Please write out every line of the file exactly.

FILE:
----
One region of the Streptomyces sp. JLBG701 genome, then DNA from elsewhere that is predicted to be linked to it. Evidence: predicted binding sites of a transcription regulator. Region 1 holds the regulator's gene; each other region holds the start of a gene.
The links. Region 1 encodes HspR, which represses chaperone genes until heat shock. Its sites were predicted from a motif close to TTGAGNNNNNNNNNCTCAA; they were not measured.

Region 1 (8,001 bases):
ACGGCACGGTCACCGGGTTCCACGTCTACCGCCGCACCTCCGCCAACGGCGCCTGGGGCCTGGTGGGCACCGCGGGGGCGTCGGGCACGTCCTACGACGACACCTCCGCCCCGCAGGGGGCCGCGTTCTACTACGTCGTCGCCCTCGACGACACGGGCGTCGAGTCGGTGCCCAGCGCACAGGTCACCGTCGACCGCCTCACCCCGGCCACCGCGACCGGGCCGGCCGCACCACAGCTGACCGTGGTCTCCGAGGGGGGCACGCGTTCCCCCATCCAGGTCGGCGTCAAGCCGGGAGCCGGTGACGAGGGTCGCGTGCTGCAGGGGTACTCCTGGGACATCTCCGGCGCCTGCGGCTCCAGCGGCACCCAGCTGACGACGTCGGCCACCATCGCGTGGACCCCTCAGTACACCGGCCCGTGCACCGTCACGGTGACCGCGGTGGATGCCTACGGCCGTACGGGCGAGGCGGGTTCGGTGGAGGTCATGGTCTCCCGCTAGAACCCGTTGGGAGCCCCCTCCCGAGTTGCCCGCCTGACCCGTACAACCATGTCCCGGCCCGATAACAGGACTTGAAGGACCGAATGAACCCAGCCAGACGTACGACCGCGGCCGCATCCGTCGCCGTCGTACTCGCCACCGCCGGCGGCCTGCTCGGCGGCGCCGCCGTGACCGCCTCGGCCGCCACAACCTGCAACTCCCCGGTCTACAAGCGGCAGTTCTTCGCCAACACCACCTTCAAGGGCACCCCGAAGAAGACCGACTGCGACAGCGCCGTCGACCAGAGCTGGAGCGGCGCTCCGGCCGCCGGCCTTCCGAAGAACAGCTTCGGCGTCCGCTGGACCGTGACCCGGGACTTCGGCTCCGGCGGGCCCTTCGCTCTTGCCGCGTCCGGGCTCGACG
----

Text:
One region of the Streptomyces sp. JLBG701 genome, then DNA from elsewhere that is predicted to be linked to it. Evidence: predicted binding sites of a transcription regulator. Region 1 holds the regulator's gene; each other region holds the start of a gene.
The links. Region 1 encodes HspR, which represses chaperone genes until heat shock. Its sites were predicted from a motif close to TTGAGNNNNNNNNNCTCAA; they were not measured.

Region 1 (8,001 bases):
ACGGCACGGTCACCGGGTTCCACGTCTACCGCCGCACCTCCGCCAACGGCGCCTGGGGCCTGGTGGGCACCGCGGGGGCGTCGGGCACGTCCTACGACGACACCTCCGCCCCGCAGGGGGCCGCGTTCTACTACGTCGTCGCCCTCGACGACACGGGCGTCGAGTCGGTGCCCAGCGCACAGGTCACCGTCGACCGCCTCACCCCGGCCACCGCGACCGGGCCGGCCGCACCACAGCTGACCGTGGTCTCCGAGGGGGGCACGCGTTCCCCCATCCAGGTCGGCGTCAAGCCGGGAGCCGGTGACGAGGGTCGCGTGCTGCAGGGGTACTCCTGGGACATCTCCGGCGCCTGCGGCTCCAGCGGCACCCAGCTGACGACGTCGGCCACCATCGCGTGGACCCCTCAGTACACCGGCCCGTGCACCGTCACGGTGACCGCGGTGGATGCCTACGGCCGTACGGGCGAGGCGGGTTCGGTGGAGGTCATGGTCTCCCGCTAGAACCCGTTGGGAGCCCCCTCCCGAGTTGCCCGCCTGACCCGTACAACCATGTCCCGGCCCGATAACAGGACTTGAAGGACCGAATGAACCCAGCCAGACGTACGACCGCGGCCGCATCCGTCGCCGTCGTACTCGCCACCGCCGGCGGCCTGCTCGGCGGCGCCGCCGTGACCGCCTCGGCCGCCACAACCTGCAACTCCCCGGTCTACAAGCGGCAGTTCTTCGCCAACACCACCTTCAAGGGCACCCCGAAGAAGACCGACTGCGACAGCGCCGTCGACCAGAGCTGGAGCGGCGCTCCGGCCGCCGGCCTTCCGAAGAACAGCTTCGGCGTCCGCTGGACCGTGACCCGGGACTTCGGCTCCGGCGGGCCCTTCGCTCTTGCCGCGTCCGGGCTCGACG